When it comes to super bowls, the MaxRepps team usually has a clear-cut favorite. This year was different. We were totally stuck. Being from Southern California and being fans of offensive innovators like McVay, we wanted nothing more than a Rams win. On the other hand, we’re quarterback purists who idolize Tom Brady and his god-like ability to diagnose and dissect defenses. Our prediction was 20-17, with the Rams coming out on top. We expected a low-scoring, defensive battle (which turned out to be spot-on). What we didn’t expect was THAT much of a defensive standoff.
THE RAMS’ DEFENSIVE GAMEPLAN
Both defensive coordinators came out with outstanding game plans, but Wade Phillips knew he would have to disguise coverages and confuse Brady. The idea was to make him hold on to the ball for another half-a-second (just long enough for the elite D-line of the Rams to get to Brady). Early on, it worked to perfection. On Brady’s first pass attempt, the Rams lined up as if they were playing a man coverage scheme. At the snap, they FLEW to their respective cover 3 zones. Brady thought he had an easy completion to a quick hitch on the outside, but Robey-Coleman undercut the route, tipping the ball up in the air and enabling a teammate to intercept the ball.
THE PATRIOTS’ COUNTER
In the second half, the Patriots began using empty formations. With 5 receivers at the line of scrimmage, the Rams defense was forced to spread out and declare its coverage (man vs. zone) in a way that was really outside of the Rams’ gameplan coming in. The Patriots, on the only touchdown scoring drive of the game, ran the same play three times in a row, resulting in 3 completions and a touchdown. The play is called Hoss Y- Juke. The two outside-most receivers run quick hitches. The slot receivers run verticals, while the remaining receiver runs the “juke” route, which is really just a choice route (run vs. man, sit vs. zone).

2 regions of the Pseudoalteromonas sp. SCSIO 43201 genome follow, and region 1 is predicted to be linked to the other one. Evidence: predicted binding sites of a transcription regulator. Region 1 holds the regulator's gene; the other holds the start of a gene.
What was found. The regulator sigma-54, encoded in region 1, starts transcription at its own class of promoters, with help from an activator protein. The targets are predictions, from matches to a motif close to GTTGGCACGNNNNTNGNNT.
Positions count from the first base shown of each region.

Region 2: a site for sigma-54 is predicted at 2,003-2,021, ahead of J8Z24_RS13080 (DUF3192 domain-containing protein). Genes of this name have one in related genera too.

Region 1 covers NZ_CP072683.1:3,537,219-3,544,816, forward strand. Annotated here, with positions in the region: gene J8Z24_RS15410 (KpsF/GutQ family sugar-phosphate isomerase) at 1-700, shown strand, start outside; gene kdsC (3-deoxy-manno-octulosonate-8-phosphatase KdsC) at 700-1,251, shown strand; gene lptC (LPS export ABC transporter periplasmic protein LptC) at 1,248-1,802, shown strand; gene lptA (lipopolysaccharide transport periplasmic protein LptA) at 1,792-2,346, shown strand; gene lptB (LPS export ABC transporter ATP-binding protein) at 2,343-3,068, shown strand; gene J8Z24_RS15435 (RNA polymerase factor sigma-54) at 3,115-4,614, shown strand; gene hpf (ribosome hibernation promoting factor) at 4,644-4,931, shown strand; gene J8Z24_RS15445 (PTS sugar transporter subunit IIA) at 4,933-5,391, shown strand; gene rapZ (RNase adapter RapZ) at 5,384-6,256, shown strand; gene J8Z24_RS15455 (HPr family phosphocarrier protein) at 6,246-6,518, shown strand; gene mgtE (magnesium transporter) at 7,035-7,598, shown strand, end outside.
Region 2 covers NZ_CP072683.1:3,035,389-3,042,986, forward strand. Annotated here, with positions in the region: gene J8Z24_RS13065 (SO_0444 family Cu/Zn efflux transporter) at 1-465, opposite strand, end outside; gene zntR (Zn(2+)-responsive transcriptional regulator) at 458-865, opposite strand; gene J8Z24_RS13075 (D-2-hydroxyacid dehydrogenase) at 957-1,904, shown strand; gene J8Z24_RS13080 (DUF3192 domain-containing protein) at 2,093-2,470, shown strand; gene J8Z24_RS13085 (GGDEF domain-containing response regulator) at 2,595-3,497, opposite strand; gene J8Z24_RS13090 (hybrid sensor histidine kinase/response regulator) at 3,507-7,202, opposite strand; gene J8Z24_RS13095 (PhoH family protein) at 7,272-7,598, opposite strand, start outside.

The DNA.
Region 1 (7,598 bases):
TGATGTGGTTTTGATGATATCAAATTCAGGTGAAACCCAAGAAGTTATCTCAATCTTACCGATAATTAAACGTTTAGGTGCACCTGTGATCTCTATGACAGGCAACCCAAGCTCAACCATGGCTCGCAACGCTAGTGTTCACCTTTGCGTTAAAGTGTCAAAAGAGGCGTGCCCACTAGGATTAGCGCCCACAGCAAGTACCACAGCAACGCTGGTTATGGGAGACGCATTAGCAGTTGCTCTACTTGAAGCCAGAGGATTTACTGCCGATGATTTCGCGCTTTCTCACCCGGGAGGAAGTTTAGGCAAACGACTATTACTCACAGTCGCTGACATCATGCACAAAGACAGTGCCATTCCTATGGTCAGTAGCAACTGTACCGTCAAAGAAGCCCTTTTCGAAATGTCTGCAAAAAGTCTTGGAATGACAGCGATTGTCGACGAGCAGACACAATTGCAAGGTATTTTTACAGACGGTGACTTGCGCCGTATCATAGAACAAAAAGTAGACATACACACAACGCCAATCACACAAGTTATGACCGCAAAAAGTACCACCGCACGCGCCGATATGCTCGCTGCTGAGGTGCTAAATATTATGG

Play #1 On the first of three times running this play, Brady recognizes that he has Edelman vs. Littleton in the middle of a cover-4 zone. Easy win for Edelman for 13 yards against what was essentially a man vs. man matchup in the middle of the field.
PLAY #2 On the second play, Brady sees a different look – corners are off at 7-10 yards in man coverage. 5 rushers makes this a cover 1. He decides to take the easy 5 yard completion to Burkhead since the corners were playing soft.
PLAY #3 On the third and final play, Brady motions Edelman across the formation. Littleton starts to follow him across the formation (signaling to Brady that it was man coverage), but is waved off by Lamarcus Joyner, leaving Littleton in man coverage vs. Gronk. At this point, Brady knows 100% where he is throwing. Gronk beats Littleton up the seam for a long gainer, which put the Patriots at the Rams 2-yardline, setting up a touchdown for Sony Michel on the next play.
TAKWAWAYS FOR QUARTERBACKS The main thing we want our quarterbacks to take away from this series of 3 plays is this – if you have a masterful understanding of your playbook (as Tom Brady does), you can run the SAME PLAY multiple times in a row and continuously abuse the defense. The difficult part isn’t understanding the offensive play – you only have to learn 5 routes at most. The difficult part is understanding how your play interacts with each and every coverage. Brady saw zone, man, and then man again in this sequence, but was able to complete all 3 passes to 3 different receivers. In our MaxRepps Virtual Quarterback Training Program, we train our quarterbacks on common concepts like Hoss Y Juke, Dagger, Smash, Mesh and Drive. Our MaxRepps playbook consists of right around 10 concepts. It may not sound like many, but remember – we use the Tom Brady model. Our quarterbacks are constantly challenged by seeing the same few concepts, but are shown a variety of defensive alignments and coverages. This is the kind of training that turns an athletic high school quarterback into a well-rounded college quarterback. The kind of training that turns a well-rounded college quarterback into a first round NFL talent. The kind of training that turns a sixth round draft pick pick into a 6-time Super Bowl Champion.